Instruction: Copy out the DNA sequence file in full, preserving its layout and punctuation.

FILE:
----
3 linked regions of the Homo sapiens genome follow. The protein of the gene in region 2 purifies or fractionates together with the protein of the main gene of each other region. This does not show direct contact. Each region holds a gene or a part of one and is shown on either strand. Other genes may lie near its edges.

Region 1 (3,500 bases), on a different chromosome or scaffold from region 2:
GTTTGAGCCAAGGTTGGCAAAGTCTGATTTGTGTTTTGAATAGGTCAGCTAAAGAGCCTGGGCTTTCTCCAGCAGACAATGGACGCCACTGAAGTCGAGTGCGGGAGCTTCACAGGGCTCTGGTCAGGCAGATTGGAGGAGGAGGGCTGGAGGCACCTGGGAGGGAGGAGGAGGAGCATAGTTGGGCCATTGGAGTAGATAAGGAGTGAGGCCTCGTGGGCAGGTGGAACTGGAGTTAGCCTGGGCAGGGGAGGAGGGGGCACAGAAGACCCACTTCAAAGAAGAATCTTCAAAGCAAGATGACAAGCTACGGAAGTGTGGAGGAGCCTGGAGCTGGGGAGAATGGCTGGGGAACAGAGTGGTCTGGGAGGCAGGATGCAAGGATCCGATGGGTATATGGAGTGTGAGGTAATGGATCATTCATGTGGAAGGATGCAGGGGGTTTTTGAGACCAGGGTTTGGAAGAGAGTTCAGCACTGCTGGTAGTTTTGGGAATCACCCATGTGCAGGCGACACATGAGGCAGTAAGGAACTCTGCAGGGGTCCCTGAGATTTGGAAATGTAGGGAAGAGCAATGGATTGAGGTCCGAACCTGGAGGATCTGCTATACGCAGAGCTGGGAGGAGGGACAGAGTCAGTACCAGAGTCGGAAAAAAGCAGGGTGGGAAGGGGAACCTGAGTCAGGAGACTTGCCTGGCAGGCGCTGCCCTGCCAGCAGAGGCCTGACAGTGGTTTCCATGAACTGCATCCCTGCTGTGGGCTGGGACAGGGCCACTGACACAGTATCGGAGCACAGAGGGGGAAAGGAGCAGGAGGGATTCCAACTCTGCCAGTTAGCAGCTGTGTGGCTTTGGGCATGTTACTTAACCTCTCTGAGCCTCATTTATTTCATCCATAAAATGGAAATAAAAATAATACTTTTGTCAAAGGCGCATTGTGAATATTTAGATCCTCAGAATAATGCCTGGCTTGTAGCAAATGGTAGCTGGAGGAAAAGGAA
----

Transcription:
3 linked regions of the Homo sapiens genome follow. The protein of the gene in region 2 purifies or fractionates together with the protein of the main gene of each other region. This does not show direct contact. Each region holds a gene or a part of one and is shown on either strand. Other genes may lie near its edges.

Region 1 (3,500 bases), on a different chromosome or scaffold from region 2:
GTTTGAGCCAAGGTTGGCAAAGTCTGATTTGTGTTTTGAATAGGTCAGCTAAAGAGCCTGGGCTTTCTCCAGCAGACAATGGACGCCACTGAAGTCGAGTGCGGGAGCTTCACAGGGCTCTGGTCAGGCAGATTGGAGGAGGAGGGCTGGAGGCACCTGGGAGGGAGGAGGAGGAGCATAGTTGGGCCATTGGAGTAGATAAGGAGTGAGGCCTCGTGGGCAGGTGGAACTGGAGTTAGCCTGGGCAGGGGAGGAGGGGGCACAGAAGACCCACTTCAAAGAAGAATCTTCAAAGCAAGATGACAAGCTACGGAAGTGTGGAGGAGCCTGGAGCTGGGGAGAATGGCTGGGGAACAGAGTGGTCTGGGAGGCAGGATGCAAGGATCCGATGGGTATATGGAGTGTGAGGTAATGGATCATTCATGTGGAAGGATGCAGGGGGTTTTTGAGACCAGGGTTTGGAAGAGAGTTCAGCACTGCTGGTAGTTTTGGGAATCACCCATGTGCAGGCGACACATGAGGCAGTAAGGAACTCTGCAGGGGTCCCTGAGATTTGGAAATGTAGGGAAGAGCAATGGATTGAGGTCCGAACCTGGAGGATCTGCTATACGCAGAGCTGGGAGGAGGGACAGAGTCAGTACCAGAGTCGGAAAAAAGCAGGGTGGGAAGGGGAACCTGAGTCAGGAGACTTGCCTGGCAGGCGCTGCCCTGCCAGCAGAGGCCTGACAGTGGTTTCCATGAACTGCATCCCTGCTGTGGGCTGGGACAGGGCCACTGACACAGTATCGGAGCACAGAGGGGGAAAGGAGCAGGAGGGATTCCAACTCTGCCAGTTAGCAGCTGTGTGGCTTTGGGCATGTTACTTAACCTCTCTGAGCCTCATTTATTTCATCCATAAAATGGAAATAAAAATAATACTTTTGTCAAAGGCGCATTGTGAATATTTAGATCCTCAGAATAATGCCTGGCTTGTAGCAAATGGTAGCTGGAGGAAAAGGAA